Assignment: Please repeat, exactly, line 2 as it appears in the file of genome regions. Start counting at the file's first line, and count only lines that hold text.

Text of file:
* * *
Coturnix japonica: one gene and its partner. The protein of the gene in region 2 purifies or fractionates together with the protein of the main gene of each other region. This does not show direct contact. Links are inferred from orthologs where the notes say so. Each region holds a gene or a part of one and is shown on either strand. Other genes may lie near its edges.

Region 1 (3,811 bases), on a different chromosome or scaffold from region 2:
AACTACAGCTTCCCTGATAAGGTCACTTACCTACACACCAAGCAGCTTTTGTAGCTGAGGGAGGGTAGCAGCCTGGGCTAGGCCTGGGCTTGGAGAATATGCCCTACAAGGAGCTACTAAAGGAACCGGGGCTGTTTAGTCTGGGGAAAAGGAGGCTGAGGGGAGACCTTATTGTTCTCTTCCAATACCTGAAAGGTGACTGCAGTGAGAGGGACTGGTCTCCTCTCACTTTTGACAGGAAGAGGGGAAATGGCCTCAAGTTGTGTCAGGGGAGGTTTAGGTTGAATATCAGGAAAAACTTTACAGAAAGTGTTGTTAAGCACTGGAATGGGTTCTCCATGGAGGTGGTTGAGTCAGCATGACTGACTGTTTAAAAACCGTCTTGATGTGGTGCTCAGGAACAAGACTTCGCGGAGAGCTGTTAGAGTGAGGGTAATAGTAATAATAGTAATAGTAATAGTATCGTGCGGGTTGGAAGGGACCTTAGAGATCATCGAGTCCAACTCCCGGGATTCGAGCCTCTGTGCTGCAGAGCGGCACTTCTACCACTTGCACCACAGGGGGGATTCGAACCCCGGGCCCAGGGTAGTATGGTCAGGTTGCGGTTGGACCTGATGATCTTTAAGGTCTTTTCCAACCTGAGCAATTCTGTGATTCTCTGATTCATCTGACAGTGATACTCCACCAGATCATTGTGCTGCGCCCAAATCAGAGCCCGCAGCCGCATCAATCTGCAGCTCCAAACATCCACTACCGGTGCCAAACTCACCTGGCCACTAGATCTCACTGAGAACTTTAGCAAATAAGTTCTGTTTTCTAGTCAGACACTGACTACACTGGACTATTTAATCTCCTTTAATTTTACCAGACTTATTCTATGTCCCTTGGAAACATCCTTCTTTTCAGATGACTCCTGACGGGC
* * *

Region 1 (3,811 bases), on a different chromosome or scaffold from region 2: